Late in the first half of Sunday’s scrimmage, while the other members of Boston Celtics’ bulky rookie class were still glued to the bench, coach Brad Stevens deployed Grant Williams as a small-ball center in starter-heavy lineups.

Williams’ stat line over that final 5 minutes, 33 seconds of the second quarter doesn’t leap off the page: 2 points, 0 shot attempts, 0 rebounds, and a block. But it was the little things he did that showed how he can carve out a role. And finishing plus-7 in that span didn’t hurt either.

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When he wasn’t calmly handling switches that required him to pick up Suns star Devin Booker, Williams was shuffling his feet to stay in front of a charging Dario Saric and blocking his layup attempt near the basket. Williams ate an elbow to the temple while defending center DeAndre Ayton to force a turnover.

Williams’ defensive versatility, and his strength to joust with the NBA bigs he will be giving up size against, gives him a chance to crack Boston’s rotation at the NBA restart. The question remains whether he can do enough, offensively, to ensure that Stevens can lean on him, particularly once the playoffs begin.

"Some [second-unit] guys are showing some things that I think can make our best players better,” Stevens said after Sunday’s scrimmage. "Those will be the guys that end up in the rotation, the guys that can bring out the best in our best players.”

The pre-pause portion of Williams’ rookie season was defined by two things: His lengthy 0-fer start beyond the 3-point arc and his very unrookie-like chatty nature.


Despite his shooting woes (24.7 percent beyond the 3-point arc overall) and constant ribs from teammates about how he rarely shuts up, Williams endeared himself while standing plus-146 in 970 minutes of floor time. Only Toronto’s Terence Davis (plus-225, 1,087 minutes) had a higher total among rookies.

While the Celtics will lean heavily on their core players during this bubble postseason, the team really needs one of its younger players to emerge as a steady presence in inconsistent minutes. Stevens has hinted that fellow 2019 first-round pick Romeo Langford could see situational time but Williams has always seemed like the rookie with the best chance to have a more consistent postseason role.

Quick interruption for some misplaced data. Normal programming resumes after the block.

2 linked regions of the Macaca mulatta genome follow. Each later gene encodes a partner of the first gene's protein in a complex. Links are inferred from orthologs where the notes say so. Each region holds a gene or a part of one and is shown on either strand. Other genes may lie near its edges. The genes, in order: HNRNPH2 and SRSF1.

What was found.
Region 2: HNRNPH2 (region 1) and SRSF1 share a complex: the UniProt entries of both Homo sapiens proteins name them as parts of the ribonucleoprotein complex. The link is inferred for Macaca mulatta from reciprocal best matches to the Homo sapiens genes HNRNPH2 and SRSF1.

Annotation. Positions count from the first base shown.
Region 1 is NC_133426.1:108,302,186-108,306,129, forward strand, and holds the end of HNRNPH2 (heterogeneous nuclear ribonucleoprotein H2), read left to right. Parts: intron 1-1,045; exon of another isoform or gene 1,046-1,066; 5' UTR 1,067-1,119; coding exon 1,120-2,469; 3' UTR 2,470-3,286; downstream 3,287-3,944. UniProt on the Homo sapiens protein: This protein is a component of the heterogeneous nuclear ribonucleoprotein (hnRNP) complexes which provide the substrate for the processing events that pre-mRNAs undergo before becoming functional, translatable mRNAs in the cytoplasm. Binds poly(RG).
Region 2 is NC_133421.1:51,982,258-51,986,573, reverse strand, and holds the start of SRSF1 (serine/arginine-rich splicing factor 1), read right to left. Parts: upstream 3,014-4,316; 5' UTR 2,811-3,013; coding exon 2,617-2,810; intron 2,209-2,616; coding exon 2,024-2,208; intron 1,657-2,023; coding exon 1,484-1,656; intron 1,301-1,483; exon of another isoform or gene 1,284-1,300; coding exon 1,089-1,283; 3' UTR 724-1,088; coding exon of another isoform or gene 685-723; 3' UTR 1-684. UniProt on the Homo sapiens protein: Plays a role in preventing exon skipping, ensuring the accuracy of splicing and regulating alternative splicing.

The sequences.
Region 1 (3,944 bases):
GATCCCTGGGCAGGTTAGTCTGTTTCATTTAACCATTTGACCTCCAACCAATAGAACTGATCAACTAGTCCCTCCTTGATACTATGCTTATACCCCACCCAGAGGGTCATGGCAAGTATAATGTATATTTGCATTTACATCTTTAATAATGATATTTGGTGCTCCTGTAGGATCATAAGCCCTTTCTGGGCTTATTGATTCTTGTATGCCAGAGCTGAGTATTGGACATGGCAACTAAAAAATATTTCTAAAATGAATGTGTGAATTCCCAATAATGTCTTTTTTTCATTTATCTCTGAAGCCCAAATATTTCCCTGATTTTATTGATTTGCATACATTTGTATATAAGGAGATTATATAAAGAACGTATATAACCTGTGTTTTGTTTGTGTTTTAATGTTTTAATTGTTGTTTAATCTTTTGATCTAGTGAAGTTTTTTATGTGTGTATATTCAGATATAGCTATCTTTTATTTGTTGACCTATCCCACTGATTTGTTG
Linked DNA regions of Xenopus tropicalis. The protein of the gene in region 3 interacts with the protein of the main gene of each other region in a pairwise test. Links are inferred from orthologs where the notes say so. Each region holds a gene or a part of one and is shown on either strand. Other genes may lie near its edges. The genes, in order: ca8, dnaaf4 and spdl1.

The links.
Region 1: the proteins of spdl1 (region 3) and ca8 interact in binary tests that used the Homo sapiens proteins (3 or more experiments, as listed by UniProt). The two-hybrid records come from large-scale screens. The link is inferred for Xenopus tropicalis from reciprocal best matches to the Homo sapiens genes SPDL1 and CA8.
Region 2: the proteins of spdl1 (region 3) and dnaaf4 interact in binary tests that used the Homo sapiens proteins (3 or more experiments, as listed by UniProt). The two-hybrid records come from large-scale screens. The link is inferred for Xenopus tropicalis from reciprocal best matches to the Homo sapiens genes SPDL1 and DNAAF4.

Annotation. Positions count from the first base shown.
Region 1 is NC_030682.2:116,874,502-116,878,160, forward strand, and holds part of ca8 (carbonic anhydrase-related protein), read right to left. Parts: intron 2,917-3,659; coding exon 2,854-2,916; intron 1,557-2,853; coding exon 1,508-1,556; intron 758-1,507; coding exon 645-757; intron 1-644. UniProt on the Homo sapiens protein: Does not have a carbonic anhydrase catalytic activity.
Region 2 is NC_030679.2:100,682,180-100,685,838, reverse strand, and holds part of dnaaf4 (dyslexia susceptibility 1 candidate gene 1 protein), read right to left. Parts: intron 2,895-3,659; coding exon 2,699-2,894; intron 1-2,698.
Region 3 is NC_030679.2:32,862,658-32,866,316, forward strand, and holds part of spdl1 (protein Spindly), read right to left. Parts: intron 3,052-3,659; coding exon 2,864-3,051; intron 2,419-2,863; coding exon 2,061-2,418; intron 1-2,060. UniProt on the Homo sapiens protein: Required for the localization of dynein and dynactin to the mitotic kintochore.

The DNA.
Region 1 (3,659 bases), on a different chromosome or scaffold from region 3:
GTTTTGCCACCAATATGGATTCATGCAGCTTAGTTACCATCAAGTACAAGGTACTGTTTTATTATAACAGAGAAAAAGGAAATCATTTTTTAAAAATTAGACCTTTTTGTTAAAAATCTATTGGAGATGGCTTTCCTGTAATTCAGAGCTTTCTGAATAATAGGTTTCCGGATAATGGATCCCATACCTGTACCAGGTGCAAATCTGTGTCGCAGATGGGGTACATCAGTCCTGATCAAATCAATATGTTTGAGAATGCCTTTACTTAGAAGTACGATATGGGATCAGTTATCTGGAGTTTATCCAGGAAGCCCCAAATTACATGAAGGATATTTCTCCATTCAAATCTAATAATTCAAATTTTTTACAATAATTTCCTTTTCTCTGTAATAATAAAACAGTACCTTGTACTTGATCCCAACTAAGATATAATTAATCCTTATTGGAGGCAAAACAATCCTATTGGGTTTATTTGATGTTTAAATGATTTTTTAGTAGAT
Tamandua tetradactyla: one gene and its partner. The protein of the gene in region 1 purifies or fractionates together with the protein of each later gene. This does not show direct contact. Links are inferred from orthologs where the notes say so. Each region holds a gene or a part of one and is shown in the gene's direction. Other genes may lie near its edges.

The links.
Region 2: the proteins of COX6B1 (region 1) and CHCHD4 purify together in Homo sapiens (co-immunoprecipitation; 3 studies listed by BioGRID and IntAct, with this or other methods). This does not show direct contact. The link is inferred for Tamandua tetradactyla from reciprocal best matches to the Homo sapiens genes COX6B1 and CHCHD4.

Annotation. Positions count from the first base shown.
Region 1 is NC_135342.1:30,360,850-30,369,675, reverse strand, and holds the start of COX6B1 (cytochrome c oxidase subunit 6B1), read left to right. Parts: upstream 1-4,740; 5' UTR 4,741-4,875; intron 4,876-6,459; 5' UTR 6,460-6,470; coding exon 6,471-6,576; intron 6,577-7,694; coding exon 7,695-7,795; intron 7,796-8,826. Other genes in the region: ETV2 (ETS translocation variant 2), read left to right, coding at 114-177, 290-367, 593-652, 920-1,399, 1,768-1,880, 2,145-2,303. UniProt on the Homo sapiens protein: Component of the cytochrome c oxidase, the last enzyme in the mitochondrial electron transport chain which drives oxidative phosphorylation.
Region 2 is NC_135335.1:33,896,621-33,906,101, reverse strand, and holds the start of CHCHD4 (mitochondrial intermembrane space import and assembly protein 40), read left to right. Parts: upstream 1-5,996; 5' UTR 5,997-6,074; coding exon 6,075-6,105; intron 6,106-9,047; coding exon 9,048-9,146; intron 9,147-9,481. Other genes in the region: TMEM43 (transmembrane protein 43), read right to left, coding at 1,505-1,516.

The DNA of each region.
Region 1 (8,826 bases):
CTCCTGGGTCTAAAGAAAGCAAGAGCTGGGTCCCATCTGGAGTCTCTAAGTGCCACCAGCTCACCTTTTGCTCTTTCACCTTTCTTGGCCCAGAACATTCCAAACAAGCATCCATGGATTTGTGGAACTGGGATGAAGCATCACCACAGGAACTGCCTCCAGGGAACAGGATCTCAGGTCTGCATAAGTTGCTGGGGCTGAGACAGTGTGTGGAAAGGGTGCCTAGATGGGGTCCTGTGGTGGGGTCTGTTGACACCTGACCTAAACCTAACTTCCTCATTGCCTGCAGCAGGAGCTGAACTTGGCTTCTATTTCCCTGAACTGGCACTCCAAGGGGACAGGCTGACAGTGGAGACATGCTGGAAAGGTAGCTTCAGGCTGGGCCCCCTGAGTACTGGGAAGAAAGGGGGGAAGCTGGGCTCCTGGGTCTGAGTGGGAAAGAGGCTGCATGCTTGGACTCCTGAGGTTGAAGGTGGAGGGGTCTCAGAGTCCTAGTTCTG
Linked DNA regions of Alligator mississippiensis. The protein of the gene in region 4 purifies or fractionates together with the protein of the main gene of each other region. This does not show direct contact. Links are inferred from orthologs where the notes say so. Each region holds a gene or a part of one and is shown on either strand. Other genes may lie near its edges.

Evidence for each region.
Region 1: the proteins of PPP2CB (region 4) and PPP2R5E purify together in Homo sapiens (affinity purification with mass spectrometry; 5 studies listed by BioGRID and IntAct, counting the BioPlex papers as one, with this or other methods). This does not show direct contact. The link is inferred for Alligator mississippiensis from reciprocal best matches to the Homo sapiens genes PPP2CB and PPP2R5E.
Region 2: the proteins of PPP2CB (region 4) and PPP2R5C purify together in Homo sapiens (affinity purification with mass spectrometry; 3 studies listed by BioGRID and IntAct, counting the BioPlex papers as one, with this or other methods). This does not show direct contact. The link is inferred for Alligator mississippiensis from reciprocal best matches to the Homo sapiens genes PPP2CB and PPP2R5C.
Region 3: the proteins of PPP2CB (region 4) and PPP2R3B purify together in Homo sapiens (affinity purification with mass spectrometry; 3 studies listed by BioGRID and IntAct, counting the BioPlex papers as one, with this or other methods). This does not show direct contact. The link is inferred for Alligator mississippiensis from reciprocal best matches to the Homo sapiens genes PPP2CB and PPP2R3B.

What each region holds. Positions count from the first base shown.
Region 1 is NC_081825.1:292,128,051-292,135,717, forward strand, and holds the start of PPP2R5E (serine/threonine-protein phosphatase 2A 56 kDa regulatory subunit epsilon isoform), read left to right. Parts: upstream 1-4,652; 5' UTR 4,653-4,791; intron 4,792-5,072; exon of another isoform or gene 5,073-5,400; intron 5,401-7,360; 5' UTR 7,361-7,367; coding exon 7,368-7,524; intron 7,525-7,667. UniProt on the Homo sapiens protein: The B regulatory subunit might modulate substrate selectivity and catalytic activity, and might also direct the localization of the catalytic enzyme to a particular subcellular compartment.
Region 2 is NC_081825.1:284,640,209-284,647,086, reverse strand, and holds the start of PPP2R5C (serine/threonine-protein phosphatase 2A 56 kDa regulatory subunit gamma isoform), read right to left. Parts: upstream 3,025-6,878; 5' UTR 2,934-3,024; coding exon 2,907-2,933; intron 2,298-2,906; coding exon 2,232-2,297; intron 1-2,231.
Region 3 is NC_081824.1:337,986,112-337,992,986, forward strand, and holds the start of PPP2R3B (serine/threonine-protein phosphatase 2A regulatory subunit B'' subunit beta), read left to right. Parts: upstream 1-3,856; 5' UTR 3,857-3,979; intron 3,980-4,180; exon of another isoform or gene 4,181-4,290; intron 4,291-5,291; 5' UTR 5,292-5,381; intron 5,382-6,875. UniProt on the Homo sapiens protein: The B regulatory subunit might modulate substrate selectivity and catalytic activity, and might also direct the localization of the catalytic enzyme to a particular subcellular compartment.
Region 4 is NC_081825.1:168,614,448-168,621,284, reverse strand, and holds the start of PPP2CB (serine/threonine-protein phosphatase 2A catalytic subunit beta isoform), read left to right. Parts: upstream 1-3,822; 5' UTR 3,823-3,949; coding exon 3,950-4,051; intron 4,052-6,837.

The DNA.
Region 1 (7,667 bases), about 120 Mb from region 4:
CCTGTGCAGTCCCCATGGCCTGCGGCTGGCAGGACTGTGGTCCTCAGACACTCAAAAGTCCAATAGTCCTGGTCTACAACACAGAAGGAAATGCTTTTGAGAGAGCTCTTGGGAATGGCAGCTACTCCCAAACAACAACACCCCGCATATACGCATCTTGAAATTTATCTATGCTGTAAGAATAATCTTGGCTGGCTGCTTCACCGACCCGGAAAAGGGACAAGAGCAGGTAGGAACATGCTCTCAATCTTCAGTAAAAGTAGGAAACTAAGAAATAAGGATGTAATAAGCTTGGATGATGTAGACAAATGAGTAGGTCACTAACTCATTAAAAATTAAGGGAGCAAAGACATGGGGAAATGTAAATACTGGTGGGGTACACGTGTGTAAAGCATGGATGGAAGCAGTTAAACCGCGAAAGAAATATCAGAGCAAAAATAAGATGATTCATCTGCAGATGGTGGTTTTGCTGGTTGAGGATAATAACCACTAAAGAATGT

The 21-year-old simply has to keep defenses honest with his shot. Especially when paired with starter talent, opponents will stray and challenge Williams to knock down open looks. Williams splashed a 3-pointer early in his floor time against Oklahoma City in Friday’s scrimmage opener, sending eyebrows skyward, but missed four of his six shots overall including another 3-point look soon after his make.

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Williams looks leaner coming out of quarantine, maybe with a focus on increasing his defensive versatility at the NBA level. He rode out the break in his native Charlotte, living with veteran teammate Kemba Walker. Celtics fans will hope some of Walker’s shooting touch rubbed off on the younger player during the stay.

Stevens has often noted how Williams should have a lengthy NBA career ahead of him based on his basketball I.Q. and his ability to make things happen on the court. Williams likes to brand himself as a mini-Marcus Smart (even though he’s taller) and yearns to do all the little things that sometimes go overlooked.

The Celtics need that sort of low-usage player who is content to set the screen that allows Gordon Hayward a clean 3-point look. They need someone who can defend multiple positions and look comfortable doing it. They need a player who can make a hustle play or take a well-timed charge.

Williams checks all those boxes. But a consistent shot is the key to unlocking his rotation role.

Don't miss NBC Sports Boston's coverage of Celtics-Bucks, which begins Friday at 5:30 p.m. with Celtics Pregame Live followed by tip-off at 6:30 p.m. You can also stream on the MyTeams App.